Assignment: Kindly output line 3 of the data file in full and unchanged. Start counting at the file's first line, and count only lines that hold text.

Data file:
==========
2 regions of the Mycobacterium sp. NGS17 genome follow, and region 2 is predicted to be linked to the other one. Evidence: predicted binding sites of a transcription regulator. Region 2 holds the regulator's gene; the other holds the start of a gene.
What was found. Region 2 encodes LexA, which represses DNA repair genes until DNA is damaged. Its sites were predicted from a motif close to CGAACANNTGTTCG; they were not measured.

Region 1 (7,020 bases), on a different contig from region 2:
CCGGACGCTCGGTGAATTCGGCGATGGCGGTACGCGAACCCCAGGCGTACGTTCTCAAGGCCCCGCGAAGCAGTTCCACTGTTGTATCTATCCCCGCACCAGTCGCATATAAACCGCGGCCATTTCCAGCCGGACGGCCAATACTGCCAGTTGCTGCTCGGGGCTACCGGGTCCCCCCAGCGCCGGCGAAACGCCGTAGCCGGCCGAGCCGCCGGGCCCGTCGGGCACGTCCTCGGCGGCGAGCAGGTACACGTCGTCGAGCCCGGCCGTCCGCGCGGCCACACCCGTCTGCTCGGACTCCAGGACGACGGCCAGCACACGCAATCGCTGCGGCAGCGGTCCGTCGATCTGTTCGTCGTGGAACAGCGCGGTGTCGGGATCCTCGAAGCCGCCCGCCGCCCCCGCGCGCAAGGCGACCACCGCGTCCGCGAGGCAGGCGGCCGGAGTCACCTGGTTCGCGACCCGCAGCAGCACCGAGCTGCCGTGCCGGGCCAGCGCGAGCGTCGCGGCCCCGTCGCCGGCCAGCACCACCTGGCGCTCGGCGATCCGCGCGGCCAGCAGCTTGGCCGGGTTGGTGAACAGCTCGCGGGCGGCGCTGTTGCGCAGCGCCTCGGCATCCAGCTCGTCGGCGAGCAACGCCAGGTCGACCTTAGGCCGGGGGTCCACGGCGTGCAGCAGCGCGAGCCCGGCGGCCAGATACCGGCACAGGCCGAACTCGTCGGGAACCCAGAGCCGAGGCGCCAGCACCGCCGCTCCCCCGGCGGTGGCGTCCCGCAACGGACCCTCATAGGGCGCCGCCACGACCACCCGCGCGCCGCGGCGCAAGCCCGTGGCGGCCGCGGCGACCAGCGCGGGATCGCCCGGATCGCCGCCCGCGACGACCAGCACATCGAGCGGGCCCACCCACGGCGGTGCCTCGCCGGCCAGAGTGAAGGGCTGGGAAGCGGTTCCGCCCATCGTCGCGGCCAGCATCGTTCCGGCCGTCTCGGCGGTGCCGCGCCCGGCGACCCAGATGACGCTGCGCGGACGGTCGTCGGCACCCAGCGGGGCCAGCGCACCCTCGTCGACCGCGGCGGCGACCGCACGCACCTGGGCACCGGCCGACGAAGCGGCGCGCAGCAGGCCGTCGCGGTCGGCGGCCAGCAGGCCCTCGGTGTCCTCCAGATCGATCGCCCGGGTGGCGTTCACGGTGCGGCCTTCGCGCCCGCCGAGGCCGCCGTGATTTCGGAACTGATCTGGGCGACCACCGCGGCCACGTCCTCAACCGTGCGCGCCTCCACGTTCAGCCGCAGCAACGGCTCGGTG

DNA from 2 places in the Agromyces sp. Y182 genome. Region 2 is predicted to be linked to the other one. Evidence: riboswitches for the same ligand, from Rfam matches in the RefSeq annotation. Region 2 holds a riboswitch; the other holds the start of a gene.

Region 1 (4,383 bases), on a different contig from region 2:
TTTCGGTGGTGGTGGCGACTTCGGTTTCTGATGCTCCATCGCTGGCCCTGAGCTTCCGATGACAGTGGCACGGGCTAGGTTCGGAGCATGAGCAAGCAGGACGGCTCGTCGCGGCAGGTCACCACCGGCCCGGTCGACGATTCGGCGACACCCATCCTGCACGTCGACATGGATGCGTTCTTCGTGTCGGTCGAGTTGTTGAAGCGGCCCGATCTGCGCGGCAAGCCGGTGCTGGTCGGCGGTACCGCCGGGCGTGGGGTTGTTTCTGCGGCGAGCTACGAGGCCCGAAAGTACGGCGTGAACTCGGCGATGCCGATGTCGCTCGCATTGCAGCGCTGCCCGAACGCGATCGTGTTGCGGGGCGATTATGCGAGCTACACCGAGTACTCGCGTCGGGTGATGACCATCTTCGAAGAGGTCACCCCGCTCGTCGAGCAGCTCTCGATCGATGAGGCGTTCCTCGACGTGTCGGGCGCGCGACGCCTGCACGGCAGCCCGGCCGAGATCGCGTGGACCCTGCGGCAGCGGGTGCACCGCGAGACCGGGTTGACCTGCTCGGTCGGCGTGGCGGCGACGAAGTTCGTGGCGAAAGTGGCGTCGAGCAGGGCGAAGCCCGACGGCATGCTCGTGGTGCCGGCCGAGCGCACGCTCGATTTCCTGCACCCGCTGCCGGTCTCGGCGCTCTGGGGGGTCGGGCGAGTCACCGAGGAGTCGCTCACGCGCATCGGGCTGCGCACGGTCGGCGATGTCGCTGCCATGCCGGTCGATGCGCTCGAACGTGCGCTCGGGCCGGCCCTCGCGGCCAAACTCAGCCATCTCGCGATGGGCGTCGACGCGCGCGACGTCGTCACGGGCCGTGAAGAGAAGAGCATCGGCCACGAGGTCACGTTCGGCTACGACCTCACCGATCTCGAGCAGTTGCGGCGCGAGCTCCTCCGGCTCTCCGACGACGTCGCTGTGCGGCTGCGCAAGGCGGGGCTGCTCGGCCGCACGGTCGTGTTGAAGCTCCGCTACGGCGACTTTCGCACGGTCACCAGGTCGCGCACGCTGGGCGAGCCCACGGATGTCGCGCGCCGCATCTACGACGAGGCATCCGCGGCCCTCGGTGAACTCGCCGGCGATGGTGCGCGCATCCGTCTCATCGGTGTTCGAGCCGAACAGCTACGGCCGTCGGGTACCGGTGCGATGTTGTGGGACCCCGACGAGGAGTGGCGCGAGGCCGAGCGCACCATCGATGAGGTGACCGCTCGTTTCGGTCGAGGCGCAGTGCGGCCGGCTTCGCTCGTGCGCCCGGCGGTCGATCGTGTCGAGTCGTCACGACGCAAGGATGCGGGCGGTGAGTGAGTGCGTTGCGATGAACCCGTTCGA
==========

Region 1 (7,020 bases), on a different contig from region 2: